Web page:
There’s a common misconception that wilderness cooking is limited to hot dogs, space food, and ramen noodles. There’s no right way to do wilderness cooking, but if good food is a priority to you around the dinner table, there’s no reason you should sacrifice that around the campfire.
Whether you’re struggling with a peanut butter overdose or just sick of protein bars, I’m here to offer some tips that will not make you a better wilderness cook. Only experience will do that. But if reading inspires you to dust off your dutch oven and lug it out far enough into the woods to start cursing me, then our time here together will be well worth it.
- Invest time in menu planning. Based on your route and goals of your time in the wilderness, plan an appropriate number of quick, low-effort meals and more elaborate layover day meals. Then plan some more meals. Because being hungry sucks. Think about protein. Think about food weight, depending on your mode of travel. Think about which order you will eat your meals in, considering weight again (heavy first), freshness, and variety. When you get home, take note of what you have extra, and what you wish you had more of while you were out there.
- Bring the right equipment. A frying pan and something to bake in are crucial if you want to move past the boiled sludge stage. A light-weight cutting board makes a handy food prep surface and will keep your knife sharper. Bring a well-stocked spice kit and a sturdy container with a tightly-fitting lid for leftovers.
- Build a fire (after checking for any restrictions and Leave No Trace recommendations). Many camp stoves come with only one setting, while the amount of heat coming out of your fire is endlessly variable. A portable fire grate, a pair of pot-grips or pliers, and a leather glove will make your fire much easier to cook and bake over. A fire requires time – to collect wood, build it, and then let it burn down to coals if you are baking, but a little planning at meal time will make your firewood go farther. Have a pot of water already on the fire grate before you light your match, so it immediately starts heating. Build the fire fast and large to boil the water sooner and cook your main course. Consider whether you can cut vegetables before you light the fire. Use the coals after dinner for baking, as baking over a new fire can result in too high a temperature, meaning burnt on the outside and raw in the middle.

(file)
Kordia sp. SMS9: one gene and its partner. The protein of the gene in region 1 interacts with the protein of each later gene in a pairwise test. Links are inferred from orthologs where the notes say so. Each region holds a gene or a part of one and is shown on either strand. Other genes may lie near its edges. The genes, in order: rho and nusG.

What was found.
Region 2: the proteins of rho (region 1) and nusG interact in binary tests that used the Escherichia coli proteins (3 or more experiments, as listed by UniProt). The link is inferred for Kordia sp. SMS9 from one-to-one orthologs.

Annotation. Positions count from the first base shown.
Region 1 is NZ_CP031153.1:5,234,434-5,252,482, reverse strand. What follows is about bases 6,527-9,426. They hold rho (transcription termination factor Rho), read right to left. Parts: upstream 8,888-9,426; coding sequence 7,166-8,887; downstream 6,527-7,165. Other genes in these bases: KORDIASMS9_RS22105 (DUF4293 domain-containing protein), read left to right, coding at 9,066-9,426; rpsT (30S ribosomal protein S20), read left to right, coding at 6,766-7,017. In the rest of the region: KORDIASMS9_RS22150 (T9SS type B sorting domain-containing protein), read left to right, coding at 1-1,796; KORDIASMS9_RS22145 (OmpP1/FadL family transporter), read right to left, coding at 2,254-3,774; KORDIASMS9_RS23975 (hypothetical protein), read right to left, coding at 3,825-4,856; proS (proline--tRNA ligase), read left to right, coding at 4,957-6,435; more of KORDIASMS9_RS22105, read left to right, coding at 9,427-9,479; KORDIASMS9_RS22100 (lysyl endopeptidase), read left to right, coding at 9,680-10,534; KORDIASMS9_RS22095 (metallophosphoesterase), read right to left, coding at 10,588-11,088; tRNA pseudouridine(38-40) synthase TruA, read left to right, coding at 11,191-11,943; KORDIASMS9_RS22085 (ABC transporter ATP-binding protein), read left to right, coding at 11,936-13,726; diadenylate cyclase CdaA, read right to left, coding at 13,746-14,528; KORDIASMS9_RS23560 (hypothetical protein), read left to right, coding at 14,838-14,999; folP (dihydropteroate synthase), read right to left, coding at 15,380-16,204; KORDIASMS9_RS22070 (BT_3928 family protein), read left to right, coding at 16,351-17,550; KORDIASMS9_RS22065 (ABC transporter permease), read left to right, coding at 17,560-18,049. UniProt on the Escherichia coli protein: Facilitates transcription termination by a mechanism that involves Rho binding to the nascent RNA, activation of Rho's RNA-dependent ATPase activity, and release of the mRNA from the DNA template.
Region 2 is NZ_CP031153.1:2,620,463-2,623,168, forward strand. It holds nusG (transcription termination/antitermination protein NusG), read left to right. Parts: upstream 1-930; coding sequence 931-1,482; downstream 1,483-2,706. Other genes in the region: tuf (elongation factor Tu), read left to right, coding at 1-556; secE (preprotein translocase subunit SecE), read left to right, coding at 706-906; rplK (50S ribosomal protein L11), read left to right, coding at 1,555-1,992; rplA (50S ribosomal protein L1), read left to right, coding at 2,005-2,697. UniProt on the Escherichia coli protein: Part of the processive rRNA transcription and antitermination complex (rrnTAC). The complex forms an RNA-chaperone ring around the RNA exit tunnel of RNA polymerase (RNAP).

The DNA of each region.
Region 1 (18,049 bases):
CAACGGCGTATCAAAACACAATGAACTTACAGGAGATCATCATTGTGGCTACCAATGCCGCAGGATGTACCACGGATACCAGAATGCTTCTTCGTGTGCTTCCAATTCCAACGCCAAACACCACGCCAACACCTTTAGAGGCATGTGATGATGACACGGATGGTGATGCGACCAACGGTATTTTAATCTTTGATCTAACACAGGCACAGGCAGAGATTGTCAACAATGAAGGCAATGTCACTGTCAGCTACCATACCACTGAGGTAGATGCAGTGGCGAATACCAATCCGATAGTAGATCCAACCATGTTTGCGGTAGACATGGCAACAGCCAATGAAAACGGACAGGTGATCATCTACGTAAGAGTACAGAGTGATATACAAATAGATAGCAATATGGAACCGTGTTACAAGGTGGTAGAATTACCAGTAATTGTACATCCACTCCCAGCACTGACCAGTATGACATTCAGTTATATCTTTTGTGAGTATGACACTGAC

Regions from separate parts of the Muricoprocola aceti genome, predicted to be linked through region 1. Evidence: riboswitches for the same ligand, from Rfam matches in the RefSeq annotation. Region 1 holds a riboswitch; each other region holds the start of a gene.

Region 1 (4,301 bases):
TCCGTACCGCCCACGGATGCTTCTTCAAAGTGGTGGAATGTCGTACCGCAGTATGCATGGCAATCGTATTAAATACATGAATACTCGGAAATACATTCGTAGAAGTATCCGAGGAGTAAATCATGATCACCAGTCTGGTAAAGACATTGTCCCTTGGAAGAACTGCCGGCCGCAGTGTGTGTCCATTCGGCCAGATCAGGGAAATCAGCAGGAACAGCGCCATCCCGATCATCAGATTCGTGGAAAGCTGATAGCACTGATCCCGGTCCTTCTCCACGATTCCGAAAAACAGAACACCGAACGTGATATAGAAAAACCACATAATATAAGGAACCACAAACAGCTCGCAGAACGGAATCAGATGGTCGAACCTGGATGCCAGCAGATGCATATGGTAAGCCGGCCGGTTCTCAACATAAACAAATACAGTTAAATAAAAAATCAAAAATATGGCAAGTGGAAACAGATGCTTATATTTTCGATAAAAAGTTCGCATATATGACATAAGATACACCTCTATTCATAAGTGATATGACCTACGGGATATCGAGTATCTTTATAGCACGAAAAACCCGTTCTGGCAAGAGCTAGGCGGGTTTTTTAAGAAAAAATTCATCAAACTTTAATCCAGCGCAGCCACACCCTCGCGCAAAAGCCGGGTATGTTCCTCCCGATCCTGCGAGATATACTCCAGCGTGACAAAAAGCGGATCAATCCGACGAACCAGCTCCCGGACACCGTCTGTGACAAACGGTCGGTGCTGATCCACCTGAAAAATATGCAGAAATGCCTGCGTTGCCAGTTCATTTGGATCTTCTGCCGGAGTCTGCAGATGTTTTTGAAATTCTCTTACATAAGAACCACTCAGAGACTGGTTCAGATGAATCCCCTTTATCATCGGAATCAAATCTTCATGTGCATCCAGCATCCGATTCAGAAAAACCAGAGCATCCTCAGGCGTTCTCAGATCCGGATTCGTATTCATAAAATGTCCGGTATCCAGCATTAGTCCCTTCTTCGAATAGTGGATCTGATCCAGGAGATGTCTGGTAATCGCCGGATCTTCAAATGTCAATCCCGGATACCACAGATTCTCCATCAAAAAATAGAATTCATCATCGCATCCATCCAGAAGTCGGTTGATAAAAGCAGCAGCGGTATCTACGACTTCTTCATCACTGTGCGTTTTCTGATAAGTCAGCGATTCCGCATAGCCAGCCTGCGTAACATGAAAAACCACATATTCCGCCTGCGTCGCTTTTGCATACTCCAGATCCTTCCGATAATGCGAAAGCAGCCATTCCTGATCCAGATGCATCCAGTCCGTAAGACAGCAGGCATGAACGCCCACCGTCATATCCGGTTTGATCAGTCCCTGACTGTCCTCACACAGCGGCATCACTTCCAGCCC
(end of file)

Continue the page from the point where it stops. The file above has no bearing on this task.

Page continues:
- Make routines and space in your travel schedule for cooking adventures. Cooking takes time and effort, and special meals are likely to get lost in the bottom of your pack if you aren’t deliberate about when they will be eaten. If you’re traveling with a group, delegate someone to be a sous chef or a baker every evening until it becomes a habit. Come up with occasions that need to be celebrated – mile markers, birthdays (celebrate the day even in the wrong month), or the mastery of new skills.
- Plan meals that are flexible, allowing for experimentation if time and energy allow. Biscuit mix that can be added to soup as dumplings, baked as biscuits, or saved for another meal. Onions and potatoes that can go in soup or be made into french fries and onion rings. Tortillas that can be eaten with peanut butter or fried into chips.
- Stop making the same old meals. If you catch yourself thinking, I wouldn’t eat this at home while snarfing down a second heaping bowl of That Stuff, it’s a good sign it’s time to find some new recipes. Almost anything you can make at home can be made in the woods. Your favorite food blog will translate almost effortlessly to the wilderness. Just replace “simmer” with “boil,” “pre-heat the oven” with “pretty hot fire,” and “slice” with “chop haphazardly.” But seriously, if you’re looking for some new recipes, there’s no need to get a fancy wilderness cookbook. Do try your favorite frontcountry meal in the backcountry, and do use your frontcountry amenities to test out recipes for your next trip.
- Go wild. Catch a fish, learn to identify a simple plant or two for tea, or pick berries. Something fresh will add much-needed spark to a longer trip.
- Travel with other people. Steal their recipes and tricks and learn from their mistakes.
- Be fearless. Hot food at the end of a long day always tastes better than expected, even if the vegetables are undercooked and the pasta overcooked. Keep a stash of high-calorie candy bars buried in a pack for the night you accidentally spill the rice in the fire pit, and know that this happens to all of us. It’s hard to cook in the dark/bugs/rain/cold/whatever other plague you may be suffering.
- Do something crazy. Sprout alfalfa. Bake bread. Ferment your own sauerkraut. Smoke your fish. Make a cake and frost it. Eat better in the woods than you do at home. Food can make the difference between a good trip and a tough one, and whether your travel companions are clients, students, or friends, wilderness cooking can empower and bring together. And by all means, go out to eat in a woods-friendly establishment at trip’s end to celebrate what you’ve done out there.